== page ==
If you need to use a cane, crutches, or walker, be sure that your doctor or physical therapist shows you how to use it properly to avoid further harm to the joint. A cane, for example, should be held in the hand opposite the painful joint. It should fit right, too: When you’re standing up, the top of the cane should come to the crease inside your elbow, between the wrist and the upper arm.
Sometimes keeping your independence means easing up on your “image.” Canes, crutches, and walkers can help you get around. Some people are hesitant or stubborn about using these supportive devices in the mistaken belief it makes them look “old.” Try a new thought on for size: They make you look determined and gutsy. If a cane can help save a joint or relieve pain, don’t hesitate to use one. You can find a comfortable plain variety at the drugstore or have a little fun with it by shopping around for a more decorative model for flair. And it may cheer you to know that if your doctor Writes a prescription or recommendation for these devices, your insurance company may pay all or part of the cost.
You’re Not Alone
It can be a little too easy to slip into depression when you’re fighting a disease such as arthritis. You may not be able to garden all day, go hiking with your friends, or even fix the fancy dinners you used to love preparing for special occasions. You may have unpleasant reactions to the medications you are taking. In fact, you may both look and feel so different that you hardly feel like yourself If you begin to feel blue or just begin to have trouble coping with your health problems, realize that you aren’t alone. There are caring people who can help and who have gone through this themselves. And there are professionals well versed in the problems you’ve encountered, who can offer invaluable advice and support. You may not be accustomed to sharing your troubles, but this isn’t the time to be too proud to seek help or companionship.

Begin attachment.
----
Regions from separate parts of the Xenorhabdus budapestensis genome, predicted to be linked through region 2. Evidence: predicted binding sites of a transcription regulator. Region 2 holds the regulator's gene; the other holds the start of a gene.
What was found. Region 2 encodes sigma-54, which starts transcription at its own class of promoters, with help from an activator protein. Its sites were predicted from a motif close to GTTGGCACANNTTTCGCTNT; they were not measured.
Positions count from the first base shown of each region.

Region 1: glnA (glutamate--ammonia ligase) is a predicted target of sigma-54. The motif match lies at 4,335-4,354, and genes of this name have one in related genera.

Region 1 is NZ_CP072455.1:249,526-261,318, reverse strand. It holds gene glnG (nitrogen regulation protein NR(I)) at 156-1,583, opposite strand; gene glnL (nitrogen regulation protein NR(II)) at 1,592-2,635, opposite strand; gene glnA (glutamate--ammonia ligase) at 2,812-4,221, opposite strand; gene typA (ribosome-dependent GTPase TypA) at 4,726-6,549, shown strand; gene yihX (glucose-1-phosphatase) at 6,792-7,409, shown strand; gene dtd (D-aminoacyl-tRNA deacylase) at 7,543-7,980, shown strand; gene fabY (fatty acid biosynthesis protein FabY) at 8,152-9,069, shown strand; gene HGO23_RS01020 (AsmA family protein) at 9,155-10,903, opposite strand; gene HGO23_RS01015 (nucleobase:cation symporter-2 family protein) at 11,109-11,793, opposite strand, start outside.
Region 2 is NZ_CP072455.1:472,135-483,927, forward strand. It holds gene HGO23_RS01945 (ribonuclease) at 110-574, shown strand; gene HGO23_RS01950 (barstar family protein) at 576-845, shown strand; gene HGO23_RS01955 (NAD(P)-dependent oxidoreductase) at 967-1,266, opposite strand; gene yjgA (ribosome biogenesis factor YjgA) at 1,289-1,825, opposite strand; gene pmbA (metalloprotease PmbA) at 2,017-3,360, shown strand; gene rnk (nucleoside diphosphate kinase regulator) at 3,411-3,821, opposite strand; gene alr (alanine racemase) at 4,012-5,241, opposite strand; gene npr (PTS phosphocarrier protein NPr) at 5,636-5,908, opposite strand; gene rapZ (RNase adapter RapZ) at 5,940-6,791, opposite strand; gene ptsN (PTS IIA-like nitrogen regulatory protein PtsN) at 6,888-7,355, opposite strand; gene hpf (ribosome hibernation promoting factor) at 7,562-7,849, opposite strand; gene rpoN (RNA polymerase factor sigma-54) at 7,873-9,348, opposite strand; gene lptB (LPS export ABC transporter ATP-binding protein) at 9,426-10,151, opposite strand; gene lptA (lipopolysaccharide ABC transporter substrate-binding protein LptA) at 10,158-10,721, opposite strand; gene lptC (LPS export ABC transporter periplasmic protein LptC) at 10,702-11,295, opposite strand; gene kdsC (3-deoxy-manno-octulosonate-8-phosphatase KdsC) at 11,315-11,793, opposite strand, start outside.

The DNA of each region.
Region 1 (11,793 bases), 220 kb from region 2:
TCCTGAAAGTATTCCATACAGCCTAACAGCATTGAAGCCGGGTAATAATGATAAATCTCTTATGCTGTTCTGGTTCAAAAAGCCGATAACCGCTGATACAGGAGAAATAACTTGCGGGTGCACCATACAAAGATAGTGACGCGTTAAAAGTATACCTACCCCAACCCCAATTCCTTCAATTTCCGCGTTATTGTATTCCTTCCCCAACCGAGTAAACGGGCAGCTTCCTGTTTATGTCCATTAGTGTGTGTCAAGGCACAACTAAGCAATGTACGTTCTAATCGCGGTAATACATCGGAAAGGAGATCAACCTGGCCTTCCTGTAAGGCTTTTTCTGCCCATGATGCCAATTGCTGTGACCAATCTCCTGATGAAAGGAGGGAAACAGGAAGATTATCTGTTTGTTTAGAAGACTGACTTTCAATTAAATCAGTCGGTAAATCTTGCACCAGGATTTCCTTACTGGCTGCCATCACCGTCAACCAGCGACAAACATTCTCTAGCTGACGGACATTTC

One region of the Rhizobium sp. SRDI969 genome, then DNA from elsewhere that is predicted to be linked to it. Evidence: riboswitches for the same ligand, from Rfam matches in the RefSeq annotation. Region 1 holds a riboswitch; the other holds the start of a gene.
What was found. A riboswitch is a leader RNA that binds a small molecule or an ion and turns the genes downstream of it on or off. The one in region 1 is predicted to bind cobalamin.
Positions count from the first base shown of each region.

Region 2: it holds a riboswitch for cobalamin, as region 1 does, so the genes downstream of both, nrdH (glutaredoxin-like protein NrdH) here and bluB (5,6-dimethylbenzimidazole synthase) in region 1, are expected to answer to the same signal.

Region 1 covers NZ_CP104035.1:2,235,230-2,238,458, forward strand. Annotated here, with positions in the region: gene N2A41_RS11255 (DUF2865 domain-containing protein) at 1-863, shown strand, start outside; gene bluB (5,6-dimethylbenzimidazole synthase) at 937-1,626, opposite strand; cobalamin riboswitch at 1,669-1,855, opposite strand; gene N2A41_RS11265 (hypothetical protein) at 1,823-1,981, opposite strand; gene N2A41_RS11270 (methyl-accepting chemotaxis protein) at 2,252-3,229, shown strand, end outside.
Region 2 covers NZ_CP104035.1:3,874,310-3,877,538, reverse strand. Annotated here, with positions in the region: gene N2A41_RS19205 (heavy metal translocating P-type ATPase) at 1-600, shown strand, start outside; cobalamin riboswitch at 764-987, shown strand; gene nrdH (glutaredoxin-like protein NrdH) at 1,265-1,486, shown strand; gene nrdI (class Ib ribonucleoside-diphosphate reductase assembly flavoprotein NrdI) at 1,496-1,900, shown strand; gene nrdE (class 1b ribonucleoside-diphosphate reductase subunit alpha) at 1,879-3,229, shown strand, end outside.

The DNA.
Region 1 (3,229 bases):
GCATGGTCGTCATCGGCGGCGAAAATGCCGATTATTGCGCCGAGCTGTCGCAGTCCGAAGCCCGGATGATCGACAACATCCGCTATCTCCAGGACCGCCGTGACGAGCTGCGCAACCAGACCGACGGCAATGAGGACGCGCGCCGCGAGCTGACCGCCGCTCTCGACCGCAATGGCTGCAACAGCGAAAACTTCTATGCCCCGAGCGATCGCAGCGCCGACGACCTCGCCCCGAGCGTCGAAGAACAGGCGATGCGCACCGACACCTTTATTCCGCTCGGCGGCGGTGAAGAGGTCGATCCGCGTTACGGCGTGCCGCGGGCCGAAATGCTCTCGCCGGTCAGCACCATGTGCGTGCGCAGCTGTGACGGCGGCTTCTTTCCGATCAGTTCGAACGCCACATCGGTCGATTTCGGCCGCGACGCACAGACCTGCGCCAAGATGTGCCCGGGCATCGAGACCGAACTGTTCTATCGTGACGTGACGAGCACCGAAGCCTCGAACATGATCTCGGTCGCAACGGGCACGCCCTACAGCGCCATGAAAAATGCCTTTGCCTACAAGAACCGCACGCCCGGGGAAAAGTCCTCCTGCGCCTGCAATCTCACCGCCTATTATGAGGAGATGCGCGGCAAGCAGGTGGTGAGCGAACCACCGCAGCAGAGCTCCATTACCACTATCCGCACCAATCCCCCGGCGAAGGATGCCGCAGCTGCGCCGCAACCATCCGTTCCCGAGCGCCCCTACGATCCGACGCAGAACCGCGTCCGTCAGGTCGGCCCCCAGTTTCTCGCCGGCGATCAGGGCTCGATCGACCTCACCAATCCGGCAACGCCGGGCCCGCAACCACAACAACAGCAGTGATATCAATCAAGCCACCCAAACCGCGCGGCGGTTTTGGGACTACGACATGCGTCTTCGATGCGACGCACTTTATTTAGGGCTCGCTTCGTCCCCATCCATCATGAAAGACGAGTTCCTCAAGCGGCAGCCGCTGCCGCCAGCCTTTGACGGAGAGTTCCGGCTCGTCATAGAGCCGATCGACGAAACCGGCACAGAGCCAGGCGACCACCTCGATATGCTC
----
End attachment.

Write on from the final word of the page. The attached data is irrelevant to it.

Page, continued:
Here are some ways to reach out:
- Talk to your doctor Besides a sympathetic ear, your doctor may offer you a referral to an appropriate professional, prescribe antidepressant medication or have good suggestions for supportive reading.
- Look in your newspaper’s calendar section for arthritis support groups. Or you can find compassionate listeners even in support groups with another theme, such as Overeaters Anonymous or groups for retirees.
- Find a therapist. If you’ve never tried counseling, you’ll be amazed at the comfort it can bring.
- Form your own group of friends with arthritis, who get together once a week for coffee at a member’s home. You can share tips and coping strategies or just commiserate over cake. And don’t, forget the amazing ability of laughter to lift your spirits. Rent a comedy video, and celebrate some humor together.
- Check with your local YMCA or community center for classes, meetings, and trips for those with arthritis.
- Contact the Arthritis Foundation, a nonprofit organization that sponsors classes and produces books and a monthly magazine. (To contact the foundation, call 800-283-7800 or look up on the Internet.) You can request pampwets or other information both from your computer and over the phone.
Finding The Right Shoes And Orthotics
If you have rheumatoid arthritis in your feet, it’s crucial to find shoes that fit well and protect your feet and ankles. They should be light and made of a breathable material such as leather or canvas, with good shock absorption and a stiff back. If you wear shoes with heels, they should be no higher than one inch.
Orthotics is a fancy name for special inserts that make shoes fit better and support your feet. The best kind are custom made for you by a podiatrist, orthotist, or pedorthist. Orthotics help because they spread your weight more evenly over your foot rather than allowing it to be concentrated in one place.